Breaking Up Fights SOP 1
The purpose of this sample standard operating procedure is to have a protocol for staff and volunteers to separate fighting dogs as quickly as possible while minimizing risk to handlers.
EQUIPMENT & SUPPLIES NEEDED
Try the following interventions in order. If the intervention doesn’t work within the first 3 seconds, move on to the next method.
The Leash Pull Apart
If the dogs are dragging leashes, two handlers should each grasp the end of a leash without placing their bodies close to either dog’s head, and pull the dogs apart. When reaching for the end of the leash, bend away from the dogs.
If dogs are not dragging leashes or you can’t reach them safely, spray water on the dogs’ faces with a hose, or dump a bucket of water over them. Once the dogs have stopped fighting, move them away from each other using leashes (lasso with slip leads if not wearing leashes), or the handstand pull apart (see below) if necessary.
Spray citronella near or on the dogs’ faces. Once the dogs have stopped fighting, move them away from each other using leashes (lasso with slip leads if not wearing leashes), or the handstand pull apart if necessary.
If the dogs still do not separate, two handlers should put on kevlar gloves and separate the dogs using the handstand pull apart: each handler grasps a dog firmly by the hips in front of the hind legs, and pulls back and up to move the dogs apart.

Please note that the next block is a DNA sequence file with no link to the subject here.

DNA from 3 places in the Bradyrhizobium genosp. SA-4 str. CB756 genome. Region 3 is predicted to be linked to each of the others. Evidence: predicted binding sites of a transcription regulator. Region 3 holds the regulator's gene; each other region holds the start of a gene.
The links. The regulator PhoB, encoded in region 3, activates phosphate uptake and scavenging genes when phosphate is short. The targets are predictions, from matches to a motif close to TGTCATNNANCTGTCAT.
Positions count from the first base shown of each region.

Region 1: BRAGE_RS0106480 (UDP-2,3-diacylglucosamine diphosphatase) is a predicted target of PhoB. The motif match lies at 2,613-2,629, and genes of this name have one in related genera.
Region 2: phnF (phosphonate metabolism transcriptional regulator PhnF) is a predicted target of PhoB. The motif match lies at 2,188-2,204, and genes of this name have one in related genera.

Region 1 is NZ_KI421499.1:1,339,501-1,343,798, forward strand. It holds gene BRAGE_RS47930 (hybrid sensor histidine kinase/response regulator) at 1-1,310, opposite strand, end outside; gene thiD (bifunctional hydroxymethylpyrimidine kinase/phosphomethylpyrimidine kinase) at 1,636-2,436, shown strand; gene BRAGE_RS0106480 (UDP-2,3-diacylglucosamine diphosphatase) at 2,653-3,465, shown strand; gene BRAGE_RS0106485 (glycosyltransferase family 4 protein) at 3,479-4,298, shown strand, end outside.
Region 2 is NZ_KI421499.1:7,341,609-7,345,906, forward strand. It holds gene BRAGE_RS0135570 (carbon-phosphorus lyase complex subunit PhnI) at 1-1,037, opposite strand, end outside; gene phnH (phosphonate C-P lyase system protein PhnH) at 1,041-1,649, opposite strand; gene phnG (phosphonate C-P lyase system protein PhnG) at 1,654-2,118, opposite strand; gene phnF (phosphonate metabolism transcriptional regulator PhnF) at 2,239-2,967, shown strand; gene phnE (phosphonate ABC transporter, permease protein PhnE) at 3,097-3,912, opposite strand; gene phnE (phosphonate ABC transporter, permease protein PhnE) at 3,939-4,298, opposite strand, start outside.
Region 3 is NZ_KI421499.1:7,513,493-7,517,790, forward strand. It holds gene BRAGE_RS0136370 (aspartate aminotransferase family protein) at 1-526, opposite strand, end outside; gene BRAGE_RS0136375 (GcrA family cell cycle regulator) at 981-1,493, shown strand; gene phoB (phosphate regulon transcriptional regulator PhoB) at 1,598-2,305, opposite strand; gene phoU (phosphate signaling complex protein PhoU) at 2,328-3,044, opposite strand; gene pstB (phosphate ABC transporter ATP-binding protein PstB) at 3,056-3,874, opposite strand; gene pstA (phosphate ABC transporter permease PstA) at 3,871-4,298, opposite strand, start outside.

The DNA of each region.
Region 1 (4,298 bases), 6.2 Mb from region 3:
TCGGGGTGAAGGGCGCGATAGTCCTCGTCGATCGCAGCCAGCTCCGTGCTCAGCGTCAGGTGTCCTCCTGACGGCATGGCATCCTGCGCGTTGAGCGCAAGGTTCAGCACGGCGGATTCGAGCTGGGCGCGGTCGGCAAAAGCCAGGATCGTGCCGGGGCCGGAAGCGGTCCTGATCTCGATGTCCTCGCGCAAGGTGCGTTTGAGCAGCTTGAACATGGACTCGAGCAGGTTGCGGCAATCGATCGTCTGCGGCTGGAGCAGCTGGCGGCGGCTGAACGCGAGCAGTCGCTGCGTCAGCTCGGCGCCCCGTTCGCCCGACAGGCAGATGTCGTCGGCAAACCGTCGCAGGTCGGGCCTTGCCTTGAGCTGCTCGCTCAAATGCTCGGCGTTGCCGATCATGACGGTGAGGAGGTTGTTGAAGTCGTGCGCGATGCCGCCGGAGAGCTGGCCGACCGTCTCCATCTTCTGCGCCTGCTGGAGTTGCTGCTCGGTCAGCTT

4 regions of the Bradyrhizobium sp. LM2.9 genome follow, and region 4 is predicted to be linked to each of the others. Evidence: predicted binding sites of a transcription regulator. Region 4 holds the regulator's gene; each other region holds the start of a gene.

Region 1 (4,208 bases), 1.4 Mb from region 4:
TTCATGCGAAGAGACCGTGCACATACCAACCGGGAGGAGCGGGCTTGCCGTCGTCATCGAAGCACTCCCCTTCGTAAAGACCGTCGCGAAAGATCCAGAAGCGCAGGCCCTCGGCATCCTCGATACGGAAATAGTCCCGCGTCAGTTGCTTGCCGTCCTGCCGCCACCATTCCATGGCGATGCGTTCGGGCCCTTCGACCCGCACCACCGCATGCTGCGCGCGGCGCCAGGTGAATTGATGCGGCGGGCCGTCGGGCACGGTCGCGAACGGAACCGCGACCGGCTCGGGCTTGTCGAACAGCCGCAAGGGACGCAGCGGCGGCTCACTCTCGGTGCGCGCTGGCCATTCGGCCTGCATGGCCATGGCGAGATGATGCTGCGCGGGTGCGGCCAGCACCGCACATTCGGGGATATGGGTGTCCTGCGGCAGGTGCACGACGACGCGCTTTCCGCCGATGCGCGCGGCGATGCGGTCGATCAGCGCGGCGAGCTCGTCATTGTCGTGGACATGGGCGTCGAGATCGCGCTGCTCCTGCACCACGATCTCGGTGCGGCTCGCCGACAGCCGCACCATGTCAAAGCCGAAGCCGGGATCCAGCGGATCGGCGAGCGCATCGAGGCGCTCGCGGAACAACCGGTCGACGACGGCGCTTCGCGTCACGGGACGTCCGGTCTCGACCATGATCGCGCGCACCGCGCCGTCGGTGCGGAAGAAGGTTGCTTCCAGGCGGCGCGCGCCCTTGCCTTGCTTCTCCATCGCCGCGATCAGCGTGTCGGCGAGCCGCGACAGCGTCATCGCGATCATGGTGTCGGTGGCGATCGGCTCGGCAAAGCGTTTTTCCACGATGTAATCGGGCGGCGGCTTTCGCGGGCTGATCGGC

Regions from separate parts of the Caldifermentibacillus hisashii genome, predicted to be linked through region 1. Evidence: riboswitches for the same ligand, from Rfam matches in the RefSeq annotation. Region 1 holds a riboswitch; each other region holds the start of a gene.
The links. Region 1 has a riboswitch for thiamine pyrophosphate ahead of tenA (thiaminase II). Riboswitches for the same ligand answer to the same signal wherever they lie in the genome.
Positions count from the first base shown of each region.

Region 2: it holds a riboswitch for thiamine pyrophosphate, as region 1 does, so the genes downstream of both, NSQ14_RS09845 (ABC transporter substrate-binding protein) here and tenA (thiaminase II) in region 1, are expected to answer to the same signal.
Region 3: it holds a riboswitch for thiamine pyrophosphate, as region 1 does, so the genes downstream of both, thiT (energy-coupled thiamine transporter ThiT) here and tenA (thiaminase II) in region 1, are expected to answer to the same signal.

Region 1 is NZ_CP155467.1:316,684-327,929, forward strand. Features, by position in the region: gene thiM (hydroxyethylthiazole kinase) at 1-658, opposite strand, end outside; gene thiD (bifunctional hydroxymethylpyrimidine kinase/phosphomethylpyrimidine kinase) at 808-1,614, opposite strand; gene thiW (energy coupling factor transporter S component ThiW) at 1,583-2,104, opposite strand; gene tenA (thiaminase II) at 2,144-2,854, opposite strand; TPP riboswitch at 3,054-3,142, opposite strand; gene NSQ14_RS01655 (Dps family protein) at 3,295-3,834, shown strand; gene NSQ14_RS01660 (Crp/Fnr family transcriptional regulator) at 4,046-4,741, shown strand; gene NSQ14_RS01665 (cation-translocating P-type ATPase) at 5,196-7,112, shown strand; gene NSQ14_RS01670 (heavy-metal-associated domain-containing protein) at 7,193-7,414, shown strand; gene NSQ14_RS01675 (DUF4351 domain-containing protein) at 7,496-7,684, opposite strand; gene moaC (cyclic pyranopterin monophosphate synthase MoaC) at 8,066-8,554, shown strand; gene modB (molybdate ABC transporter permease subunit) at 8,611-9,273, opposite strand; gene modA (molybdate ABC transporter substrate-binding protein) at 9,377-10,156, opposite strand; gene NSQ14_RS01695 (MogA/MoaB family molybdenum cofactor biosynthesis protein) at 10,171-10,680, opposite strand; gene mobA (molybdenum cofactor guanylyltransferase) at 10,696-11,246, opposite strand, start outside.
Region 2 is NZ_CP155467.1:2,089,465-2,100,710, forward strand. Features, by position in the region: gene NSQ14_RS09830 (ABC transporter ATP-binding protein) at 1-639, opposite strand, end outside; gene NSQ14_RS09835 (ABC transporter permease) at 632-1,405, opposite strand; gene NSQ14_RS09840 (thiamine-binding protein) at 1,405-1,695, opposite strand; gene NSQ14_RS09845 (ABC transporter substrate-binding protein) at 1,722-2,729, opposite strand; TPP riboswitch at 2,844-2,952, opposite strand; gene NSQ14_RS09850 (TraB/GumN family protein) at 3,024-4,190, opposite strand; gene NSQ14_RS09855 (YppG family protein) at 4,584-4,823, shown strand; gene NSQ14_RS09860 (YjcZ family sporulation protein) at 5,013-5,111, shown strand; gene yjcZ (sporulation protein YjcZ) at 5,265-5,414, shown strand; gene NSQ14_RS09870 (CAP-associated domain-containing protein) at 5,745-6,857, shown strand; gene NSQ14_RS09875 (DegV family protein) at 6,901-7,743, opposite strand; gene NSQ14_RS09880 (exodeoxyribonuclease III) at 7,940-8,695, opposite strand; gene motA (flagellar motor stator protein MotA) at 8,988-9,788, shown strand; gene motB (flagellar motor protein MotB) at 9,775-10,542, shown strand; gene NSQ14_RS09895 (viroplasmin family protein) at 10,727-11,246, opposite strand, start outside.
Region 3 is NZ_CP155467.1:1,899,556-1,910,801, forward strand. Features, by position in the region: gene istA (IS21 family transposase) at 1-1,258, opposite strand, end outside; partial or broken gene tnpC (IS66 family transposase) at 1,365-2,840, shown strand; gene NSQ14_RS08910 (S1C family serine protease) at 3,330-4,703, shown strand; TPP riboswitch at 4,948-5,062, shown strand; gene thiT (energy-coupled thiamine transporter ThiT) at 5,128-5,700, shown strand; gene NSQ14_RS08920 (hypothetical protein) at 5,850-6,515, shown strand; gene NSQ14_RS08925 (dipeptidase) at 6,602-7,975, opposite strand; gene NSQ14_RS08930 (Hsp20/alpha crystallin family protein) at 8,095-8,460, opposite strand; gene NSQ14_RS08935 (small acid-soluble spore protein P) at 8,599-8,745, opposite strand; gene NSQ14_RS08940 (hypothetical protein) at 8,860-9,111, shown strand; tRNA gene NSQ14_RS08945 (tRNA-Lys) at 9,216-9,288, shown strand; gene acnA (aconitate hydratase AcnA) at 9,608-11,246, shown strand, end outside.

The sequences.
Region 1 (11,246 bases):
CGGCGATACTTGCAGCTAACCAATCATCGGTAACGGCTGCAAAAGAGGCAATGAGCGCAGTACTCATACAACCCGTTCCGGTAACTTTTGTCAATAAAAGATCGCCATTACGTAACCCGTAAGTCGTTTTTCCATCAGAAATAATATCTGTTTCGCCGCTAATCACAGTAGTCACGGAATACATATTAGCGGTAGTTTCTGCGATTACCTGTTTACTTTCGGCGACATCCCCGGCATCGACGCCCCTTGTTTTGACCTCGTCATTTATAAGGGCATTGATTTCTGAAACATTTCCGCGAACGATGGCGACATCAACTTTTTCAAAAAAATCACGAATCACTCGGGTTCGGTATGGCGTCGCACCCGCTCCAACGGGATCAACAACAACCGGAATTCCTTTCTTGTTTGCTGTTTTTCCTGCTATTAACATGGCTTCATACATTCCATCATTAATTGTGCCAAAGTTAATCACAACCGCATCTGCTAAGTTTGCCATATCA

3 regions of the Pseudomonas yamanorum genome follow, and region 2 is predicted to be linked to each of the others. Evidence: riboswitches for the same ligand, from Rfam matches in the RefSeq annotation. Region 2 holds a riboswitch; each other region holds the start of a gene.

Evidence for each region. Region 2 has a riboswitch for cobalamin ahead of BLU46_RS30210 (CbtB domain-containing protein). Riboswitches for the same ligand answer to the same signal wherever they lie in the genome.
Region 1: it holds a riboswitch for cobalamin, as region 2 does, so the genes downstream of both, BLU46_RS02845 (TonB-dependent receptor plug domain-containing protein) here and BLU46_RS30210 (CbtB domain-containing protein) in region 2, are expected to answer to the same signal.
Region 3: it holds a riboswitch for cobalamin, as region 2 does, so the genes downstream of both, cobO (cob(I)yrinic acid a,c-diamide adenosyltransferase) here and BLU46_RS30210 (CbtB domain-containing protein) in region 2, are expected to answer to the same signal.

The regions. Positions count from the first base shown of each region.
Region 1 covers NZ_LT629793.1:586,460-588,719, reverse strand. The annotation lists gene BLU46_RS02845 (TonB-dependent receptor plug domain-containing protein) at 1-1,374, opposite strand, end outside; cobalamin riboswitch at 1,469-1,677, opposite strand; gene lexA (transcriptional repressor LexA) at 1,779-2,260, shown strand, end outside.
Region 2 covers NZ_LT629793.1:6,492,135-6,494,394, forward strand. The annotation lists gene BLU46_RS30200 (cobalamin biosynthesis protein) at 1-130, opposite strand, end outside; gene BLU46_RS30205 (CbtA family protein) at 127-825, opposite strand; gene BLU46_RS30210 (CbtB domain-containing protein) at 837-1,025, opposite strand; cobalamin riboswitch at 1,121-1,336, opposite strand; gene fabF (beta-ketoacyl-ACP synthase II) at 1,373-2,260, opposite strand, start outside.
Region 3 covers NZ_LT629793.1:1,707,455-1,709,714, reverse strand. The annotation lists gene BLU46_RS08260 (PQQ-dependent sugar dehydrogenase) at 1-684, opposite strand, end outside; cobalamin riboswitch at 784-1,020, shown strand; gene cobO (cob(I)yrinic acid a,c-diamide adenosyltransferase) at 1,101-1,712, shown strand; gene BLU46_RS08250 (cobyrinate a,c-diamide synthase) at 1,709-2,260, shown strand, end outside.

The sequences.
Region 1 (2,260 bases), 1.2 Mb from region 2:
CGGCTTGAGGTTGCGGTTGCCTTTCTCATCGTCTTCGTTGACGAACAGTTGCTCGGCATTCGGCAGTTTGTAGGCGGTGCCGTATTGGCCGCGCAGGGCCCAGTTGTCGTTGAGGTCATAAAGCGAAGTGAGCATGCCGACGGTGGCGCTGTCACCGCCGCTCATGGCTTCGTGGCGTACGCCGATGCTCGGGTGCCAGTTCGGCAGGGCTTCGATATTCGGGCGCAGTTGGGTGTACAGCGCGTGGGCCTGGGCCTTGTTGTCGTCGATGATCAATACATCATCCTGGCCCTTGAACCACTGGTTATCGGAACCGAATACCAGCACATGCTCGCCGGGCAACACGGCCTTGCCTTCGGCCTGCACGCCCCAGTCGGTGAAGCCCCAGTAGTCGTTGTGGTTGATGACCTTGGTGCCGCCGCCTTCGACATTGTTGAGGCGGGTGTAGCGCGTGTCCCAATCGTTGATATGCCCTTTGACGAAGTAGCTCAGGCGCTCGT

If a dog is holding on to another with his mouth, one handler should grab hold of the “latching” dog’s collar/harness and insert the tapered end of a break stick into the side of the dog’s mouth behind the canines. Twist the break stick (like throttling a motorcycle) to open the dog’s jaws, then immediately pull the latching dog away from the other dog. A second handler should be prepared to immediately move the other dog away using a leash or handstand.
When a fight occurs, the incident should be recorded and reported following your shelter or rescue's policies for documenting incidents. Record which dogs were involved, if there were any triggers that could have been avoided (ex: resource guarding), and any injuries. If you do not have an incident report form or if the existing form for your organization does not incorporate details about dog fights, see this sample Fight Incident Report which can be used to supplement your organization's documentation procedures.
Example List of Documents:
Dog Play Profile Sheet (edit if dog already has an existing profile)
Any facility-related incident forms required by the shelter or rescue